Register for Fresno Audubon General Meeting May 9th, 7:00pm
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Tom Hahn, University of California, Davis: Natural History of Western Finches
Finches are, in many respects, the archetype of what people think of when they hear the word “bird.” Yet concealed in that “typical bird” form lies amazing variation. Among our numerous western finches – goldfinches, siskins, crossbills, grosbeaks, and so forth – we have: birds that are about as likely to breed in January when the snow lies deep on the ground as they are in July, birds that perfectly match the calls of their mates, birds that pack their songs with precise imitations of the sounds of other species, birds that seldom breed in the same place two years running, birds that we can only tell apart reliably by their flight calls, birds that can breed “in the streaked plumage of youth,” birds who can nest far from their food sources because they possess hefty food-transport pouches, and birds whose mandible tips don’t even line up. This presentation will be a tour of the striking natural history, behavior, morphology, and physiology of our western finches, and highlight ways that field ornithologists and bird watchers can add to our growing knowledge about these fascinating birds.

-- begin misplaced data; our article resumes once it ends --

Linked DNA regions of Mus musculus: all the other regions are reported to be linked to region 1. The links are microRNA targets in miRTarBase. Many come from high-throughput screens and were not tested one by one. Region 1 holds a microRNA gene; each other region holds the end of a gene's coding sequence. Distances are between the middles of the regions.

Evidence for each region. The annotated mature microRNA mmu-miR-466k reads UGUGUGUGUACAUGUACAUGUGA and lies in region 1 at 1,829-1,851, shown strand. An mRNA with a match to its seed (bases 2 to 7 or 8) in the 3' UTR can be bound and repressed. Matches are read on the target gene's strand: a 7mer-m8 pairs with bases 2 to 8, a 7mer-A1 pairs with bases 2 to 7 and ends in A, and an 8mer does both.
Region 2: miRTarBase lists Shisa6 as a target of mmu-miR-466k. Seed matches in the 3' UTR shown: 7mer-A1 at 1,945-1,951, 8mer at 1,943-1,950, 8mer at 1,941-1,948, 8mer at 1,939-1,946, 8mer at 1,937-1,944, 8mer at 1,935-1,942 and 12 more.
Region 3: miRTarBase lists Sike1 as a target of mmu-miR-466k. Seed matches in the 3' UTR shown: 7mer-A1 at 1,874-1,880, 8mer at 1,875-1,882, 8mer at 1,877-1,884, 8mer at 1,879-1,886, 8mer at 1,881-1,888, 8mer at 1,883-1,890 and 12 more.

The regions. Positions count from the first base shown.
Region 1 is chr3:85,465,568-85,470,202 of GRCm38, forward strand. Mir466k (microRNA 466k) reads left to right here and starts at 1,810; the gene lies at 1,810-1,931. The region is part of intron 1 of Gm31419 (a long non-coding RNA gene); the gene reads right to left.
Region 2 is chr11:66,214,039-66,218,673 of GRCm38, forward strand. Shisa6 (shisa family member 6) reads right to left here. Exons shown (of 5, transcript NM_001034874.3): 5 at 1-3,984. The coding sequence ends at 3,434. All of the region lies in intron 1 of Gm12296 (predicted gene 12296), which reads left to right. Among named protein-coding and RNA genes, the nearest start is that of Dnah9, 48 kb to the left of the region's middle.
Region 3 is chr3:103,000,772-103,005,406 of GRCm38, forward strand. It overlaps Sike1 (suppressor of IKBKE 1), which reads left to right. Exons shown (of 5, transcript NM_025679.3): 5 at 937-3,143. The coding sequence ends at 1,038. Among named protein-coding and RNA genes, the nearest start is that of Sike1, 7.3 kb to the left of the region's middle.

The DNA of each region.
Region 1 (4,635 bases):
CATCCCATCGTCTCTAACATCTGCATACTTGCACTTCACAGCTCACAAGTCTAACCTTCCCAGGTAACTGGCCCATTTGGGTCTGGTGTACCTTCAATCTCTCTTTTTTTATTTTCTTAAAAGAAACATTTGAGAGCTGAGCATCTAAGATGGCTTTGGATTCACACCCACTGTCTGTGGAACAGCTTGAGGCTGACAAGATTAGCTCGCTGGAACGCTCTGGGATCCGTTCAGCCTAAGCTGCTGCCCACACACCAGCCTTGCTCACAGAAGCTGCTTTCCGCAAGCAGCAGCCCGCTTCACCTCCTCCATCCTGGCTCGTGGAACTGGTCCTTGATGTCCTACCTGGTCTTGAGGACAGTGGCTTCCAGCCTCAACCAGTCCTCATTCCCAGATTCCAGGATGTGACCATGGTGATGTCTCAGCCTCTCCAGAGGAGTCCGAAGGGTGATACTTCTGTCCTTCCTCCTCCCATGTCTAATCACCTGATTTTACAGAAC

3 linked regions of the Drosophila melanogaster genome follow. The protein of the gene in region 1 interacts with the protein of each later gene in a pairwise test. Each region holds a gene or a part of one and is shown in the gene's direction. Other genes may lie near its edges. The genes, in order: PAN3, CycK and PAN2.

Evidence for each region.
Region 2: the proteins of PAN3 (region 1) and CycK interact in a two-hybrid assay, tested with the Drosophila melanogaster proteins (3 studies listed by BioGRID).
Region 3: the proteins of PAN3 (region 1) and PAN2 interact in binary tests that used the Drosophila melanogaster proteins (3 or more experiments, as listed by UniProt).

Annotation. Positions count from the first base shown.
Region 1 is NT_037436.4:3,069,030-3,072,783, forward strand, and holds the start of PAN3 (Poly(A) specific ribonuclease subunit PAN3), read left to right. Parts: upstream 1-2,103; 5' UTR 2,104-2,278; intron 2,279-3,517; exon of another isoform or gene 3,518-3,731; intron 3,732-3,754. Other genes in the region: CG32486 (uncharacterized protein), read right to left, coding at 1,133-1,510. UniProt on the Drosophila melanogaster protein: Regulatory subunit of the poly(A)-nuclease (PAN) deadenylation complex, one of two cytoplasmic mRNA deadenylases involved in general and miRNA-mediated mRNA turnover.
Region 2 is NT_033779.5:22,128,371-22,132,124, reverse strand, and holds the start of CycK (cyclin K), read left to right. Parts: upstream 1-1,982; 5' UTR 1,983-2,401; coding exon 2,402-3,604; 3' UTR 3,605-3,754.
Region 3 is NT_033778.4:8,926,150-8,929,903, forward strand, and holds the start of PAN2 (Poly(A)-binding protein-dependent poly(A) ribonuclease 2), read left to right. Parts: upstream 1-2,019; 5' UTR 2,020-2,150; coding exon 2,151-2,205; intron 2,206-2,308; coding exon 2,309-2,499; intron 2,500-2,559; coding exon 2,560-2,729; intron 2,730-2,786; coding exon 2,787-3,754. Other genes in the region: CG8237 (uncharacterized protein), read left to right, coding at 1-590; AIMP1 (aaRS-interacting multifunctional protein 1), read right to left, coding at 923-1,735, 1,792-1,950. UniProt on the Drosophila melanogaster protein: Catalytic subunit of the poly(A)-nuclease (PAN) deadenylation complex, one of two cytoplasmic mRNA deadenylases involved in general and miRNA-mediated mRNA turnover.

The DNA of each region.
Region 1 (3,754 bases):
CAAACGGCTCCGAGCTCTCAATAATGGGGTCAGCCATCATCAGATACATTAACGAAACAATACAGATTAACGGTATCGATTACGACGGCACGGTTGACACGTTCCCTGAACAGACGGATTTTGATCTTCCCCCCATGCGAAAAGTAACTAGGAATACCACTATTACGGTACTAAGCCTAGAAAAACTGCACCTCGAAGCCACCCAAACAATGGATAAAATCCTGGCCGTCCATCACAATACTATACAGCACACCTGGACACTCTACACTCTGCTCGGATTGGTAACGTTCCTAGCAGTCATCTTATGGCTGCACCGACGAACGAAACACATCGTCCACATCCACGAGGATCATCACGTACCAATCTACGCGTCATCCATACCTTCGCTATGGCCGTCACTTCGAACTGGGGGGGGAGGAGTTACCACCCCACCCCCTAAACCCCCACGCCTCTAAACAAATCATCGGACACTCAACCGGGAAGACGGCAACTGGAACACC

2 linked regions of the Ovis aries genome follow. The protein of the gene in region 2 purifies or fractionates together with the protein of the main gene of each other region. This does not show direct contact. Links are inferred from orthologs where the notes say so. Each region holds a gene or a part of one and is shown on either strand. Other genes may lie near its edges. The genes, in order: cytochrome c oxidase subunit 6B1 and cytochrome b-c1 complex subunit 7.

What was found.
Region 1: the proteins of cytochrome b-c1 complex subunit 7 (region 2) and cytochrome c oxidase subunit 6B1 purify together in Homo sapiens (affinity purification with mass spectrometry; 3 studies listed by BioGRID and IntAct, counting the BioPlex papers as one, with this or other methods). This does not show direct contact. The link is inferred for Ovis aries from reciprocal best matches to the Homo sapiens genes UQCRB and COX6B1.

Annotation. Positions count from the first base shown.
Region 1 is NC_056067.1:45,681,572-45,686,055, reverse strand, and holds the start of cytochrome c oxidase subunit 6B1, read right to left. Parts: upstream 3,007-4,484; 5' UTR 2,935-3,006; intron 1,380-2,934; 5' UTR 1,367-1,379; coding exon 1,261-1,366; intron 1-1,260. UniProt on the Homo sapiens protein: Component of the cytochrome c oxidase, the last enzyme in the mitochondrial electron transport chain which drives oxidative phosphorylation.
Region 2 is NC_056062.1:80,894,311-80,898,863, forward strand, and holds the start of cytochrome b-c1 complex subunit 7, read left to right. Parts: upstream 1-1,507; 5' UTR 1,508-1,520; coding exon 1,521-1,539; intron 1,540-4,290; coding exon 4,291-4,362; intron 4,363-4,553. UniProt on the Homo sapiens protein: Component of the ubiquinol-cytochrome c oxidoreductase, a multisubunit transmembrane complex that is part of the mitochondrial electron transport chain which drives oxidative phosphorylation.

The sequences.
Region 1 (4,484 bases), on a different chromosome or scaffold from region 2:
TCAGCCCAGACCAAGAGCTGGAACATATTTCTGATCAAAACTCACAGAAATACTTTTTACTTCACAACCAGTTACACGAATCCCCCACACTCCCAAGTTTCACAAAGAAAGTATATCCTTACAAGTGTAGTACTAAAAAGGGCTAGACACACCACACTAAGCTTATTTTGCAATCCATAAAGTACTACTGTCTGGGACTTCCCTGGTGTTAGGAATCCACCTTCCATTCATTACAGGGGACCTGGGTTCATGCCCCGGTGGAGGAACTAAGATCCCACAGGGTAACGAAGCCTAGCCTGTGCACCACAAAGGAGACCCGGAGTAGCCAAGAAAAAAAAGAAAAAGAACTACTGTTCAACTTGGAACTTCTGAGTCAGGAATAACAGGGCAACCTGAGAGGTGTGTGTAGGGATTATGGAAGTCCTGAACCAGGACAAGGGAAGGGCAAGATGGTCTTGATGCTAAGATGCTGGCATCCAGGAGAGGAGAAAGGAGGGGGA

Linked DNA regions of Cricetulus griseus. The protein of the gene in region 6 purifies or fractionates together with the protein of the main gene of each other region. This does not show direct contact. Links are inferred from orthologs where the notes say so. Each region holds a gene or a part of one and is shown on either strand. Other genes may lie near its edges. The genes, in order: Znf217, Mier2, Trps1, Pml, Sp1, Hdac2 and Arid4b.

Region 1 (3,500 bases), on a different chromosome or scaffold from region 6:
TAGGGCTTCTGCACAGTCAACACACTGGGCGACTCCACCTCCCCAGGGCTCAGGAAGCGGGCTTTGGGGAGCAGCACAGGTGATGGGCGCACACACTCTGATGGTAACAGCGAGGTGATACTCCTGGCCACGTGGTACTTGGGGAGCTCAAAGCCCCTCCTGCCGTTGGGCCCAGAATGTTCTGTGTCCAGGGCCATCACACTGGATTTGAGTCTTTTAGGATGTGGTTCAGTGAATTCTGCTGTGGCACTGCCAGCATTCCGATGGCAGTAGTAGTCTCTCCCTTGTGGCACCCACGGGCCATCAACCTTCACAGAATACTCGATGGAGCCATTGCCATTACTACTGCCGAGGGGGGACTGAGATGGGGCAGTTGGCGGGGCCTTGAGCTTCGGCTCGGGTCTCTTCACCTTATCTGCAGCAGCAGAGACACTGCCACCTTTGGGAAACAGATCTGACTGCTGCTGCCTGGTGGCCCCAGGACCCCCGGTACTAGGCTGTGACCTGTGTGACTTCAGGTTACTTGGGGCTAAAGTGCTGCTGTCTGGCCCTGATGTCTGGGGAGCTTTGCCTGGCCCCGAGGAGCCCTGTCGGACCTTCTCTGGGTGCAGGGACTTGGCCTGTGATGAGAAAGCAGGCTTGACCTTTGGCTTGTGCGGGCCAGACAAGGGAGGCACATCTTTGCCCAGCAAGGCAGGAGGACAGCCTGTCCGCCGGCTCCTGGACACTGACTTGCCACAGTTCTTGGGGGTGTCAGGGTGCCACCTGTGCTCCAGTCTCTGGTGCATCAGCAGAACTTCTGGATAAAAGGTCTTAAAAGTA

Tom Hahn is a professor of biology at the University of California, Davis. He has been studying western Cardueline finches since the late 1980s, when he began working on reproductive schedules of red crossbills for his doctoral research. Since then, he and his students have spent many hours in the field studying the reproductive schedules, migratory habits, vocal behavior, habitat associations and other aspects of the natural history of red crossbills, white-winged crossbills, evening grosbeaks, pine siskins, house finches, Cassin’s finches, purple finches, American goldfinches, lesser goldfinches, pine grosbeaks, common redpolls and gray-crowned rosy-finches.